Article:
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I do not want to write this.
I do not want to write another eulogy to a beloved pet, lost to cancer, so soon after our last.
I do not want sweet Fleck to be gone, with her unbridled affection and easy purr which could brighten any day.
I do not want to be deprived of her limitless ebullience, so uncharacteristic for felines.
But today's gloominess will not be brightened by her cheerfulness, nor any coming day.
I do not want to think that she will never jump up on the counter and put her paws on my shoulder again, insisting on being held.
That she will never again curl in a lap and cover herself with her fluffy tail, her tortoiseshell fur almost impossibly soft.
That she will never sleep under another Christmas tree, more precious than any present.
That she will never play with another dog the way she played with Roscoe, knocking things off the counter for him to destroy.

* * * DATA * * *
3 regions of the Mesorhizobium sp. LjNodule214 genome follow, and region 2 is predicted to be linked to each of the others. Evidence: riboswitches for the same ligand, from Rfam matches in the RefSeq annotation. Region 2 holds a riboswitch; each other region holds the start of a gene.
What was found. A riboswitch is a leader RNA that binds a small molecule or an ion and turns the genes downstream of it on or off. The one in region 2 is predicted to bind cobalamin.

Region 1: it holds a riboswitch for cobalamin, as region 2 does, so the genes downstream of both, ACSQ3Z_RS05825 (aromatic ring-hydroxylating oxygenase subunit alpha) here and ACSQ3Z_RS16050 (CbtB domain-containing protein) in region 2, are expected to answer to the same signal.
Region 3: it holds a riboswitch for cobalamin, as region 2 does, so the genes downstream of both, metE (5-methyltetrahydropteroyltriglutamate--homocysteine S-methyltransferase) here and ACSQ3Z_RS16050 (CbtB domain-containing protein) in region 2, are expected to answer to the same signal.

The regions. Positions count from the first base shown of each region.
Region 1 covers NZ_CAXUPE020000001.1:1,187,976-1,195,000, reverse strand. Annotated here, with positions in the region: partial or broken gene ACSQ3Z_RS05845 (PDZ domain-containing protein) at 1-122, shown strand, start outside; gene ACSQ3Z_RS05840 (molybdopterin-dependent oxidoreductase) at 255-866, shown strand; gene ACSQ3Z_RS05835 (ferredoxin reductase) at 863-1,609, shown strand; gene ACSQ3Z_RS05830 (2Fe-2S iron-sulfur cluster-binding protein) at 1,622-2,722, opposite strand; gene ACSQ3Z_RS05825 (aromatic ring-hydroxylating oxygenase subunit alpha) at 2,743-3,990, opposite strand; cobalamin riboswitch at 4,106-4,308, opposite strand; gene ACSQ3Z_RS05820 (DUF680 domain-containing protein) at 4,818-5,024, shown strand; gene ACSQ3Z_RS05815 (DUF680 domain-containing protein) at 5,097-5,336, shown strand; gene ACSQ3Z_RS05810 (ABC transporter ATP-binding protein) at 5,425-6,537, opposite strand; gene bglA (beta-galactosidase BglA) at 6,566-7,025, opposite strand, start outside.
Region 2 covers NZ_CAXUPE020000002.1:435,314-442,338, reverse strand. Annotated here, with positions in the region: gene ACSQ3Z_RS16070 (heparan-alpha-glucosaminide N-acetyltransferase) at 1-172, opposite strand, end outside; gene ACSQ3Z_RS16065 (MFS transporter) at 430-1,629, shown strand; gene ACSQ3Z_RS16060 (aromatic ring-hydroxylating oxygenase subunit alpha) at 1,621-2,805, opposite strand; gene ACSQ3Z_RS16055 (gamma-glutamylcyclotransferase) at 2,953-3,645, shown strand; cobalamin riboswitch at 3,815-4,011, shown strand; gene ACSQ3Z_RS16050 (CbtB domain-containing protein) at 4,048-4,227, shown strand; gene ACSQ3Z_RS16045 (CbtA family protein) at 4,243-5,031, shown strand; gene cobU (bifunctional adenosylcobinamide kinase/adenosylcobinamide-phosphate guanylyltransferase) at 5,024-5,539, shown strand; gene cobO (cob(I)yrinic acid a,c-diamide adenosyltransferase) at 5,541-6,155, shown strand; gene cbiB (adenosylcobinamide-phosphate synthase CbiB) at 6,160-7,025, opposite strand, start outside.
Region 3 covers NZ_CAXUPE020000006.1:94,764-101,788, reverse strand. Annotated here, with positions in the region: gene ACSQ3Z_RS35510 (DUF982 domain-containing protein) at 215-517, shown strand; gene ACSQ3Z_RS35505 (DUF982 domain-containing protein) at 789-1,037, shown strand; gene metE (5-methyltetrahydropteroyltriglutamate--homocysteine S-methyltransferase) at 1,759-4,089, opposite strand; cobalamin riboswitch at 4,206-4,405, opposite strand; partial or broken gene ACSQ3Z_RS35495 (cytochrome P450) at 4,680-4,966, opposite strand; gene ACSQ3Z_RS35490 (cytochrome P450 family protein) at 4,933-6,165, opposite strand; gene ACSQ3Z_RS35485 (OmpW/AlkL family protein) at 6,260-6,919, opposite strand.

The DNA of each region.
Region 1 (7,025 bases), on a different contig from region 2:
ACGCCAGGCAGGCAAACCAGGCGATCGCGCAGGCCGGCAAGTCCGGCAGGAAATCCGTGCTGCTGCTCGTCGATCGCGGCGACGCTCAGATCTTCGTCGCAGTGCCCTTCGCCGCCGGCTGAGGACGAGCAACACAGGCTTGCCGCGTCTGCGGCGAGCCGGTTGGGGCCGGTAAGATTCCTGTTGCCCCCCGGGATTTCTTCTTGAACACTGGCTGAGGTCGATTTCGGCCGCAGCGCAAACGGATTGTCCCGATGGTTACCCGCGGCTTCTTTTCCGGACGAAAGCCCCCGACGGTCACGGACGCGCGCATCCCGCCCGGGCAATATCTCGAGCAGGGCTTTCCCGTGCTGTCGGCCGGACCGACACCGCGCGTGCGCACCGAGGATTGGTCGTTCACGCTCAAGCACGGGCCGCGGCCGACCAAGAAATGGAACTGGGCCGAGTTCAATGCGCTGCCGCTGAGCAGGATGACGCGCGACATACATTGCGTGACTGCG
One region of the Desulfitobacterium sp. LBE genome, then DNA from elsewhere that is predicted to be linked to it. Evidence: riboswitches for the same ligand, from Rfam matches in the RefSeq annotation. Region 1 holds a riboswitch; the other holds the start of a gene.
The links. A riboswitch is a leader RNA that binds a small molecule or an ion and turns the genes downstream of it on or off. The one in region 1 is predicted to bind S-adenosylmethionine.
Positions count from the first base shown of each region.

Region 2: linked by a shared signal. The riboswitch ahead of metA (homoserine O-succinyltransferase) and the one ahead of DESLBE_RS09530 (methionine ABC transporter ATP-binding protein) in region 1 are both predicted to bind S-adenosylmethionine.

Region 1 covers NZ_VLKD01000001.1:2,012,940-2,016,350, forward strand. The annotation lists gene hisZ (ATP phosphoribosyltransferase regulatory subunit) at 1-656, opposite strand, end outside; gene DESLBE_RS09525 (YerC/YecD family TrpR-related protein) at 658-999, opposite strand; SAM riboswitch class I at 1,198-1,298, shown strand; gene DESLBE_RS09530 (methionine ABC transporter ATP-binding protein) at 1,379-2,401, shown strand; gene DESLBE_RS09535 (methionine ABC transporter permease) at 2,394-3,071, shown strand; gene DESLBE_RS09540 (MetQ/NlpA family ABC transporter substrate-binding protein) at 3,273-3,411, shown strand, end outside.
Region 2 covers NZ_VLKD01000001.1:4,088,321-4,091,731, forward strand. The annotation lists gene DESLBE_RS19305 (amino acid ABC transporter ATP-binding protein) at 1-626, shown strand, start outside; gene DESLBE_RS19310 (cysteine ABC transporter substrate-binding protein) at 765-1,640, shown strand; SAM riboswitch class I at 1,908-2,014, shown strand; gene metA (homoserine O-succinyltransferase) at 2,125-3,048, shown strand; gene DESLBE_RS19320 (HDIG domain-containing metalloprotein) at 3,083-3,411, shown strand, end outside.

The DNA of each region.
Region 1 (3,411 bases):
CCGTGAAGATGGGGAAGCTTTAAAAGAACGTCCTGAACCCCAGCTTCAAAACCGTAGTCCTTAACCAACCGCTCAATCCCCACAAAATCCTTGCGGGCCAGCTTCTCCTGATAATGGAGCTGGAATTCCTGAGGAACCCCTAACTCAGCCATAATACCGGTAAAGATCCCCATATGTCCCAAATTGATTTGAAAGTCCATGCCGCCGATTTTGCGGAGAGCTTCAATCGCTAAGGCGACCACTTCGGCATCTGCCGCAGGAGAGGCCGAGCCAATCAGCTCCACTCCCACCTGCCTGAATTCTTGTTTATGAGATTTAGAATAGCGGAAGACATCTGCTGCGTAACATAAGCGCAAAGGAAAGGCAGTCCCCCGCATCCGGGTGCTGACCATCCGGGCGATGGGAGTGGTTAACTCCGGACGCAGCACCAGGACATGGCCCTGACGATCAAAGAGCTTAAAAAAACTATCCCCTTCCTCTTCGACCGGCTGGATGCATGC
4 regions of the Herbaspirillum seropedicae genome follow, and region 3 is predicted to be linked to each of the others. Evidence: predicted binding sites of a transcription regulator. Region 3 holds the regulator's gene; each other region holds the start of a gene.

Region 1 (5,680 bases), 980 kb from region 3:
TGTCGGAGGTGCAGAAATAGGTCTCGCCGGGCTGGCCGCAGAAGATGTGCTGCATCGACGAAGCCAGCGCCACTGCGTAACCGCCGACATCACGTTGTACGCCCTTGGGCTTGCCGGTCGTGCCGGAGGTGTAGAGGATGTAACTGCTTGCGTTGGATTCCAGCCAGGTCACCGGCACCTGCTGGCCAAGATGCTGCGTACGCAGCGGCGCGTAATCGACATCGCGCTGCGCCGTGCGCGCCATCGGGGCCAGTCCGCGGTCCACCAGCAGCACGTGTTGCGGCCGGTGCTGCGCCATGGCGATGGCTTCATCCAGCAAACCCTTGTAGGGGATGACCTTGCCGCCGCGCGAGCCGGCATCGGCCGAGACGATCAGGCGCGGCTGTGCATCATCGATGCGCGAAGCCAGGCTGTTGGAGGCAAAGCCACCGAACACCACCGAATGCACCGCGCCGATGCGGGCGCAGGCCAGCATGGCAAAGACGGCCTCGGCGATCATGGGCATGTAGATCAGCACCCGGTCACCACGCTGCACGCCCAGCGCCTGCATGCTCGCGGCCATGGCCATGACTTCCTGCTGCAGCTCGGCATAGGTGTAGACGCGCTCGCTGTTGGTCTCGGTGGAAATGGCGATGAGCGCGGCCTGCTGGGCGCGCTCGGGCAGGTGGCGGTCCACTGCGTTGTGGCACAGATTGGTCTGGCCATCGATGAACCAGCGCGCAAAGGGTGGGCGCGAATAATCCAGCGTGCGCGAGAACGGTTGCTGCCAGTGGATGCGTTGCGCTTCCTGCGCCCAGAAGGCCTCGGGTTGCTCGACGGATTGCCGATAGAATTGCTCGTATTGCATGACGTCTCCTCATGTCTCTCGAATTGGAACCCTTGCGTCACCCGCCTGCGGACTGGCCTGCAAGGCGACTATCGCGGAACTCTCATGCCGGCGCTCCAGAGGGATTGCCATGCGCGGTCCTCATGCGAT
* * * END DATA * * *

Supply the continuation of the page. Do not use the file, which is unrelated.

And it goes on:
But she is gone, and these things are true, even if I do not want them to be.
We find comfort in the fact that she was not suffering for very long, even if she must have had cancer cells in her little body for months.
Still, two weeks ago, no one would have thought there was anything wrong with her, besides a small bump on her chest so unobtrusive I thought it was matted fur.
Even last week, when we knew it was breast cancer, we were optimistic that surgery could remove it and she had years and years of happy life ahead.
It was only the last few days, when she stopped eating, that we began to worry.
Only yesterday, with the results of the lung X-ray, when we knew for certain this would end her life.
This morning, when she looked up at us with her big yellow eyes to let us know that she knew it too.
She was so young, only eight years old, it seems so unfair that she would be with us for such a short time.
So unfair that we wouldn't even get two months to grieve our last pet before piling on more grief.
So unfair that by the time I found the cancer, it was already too late.
But, of course it isn't fair.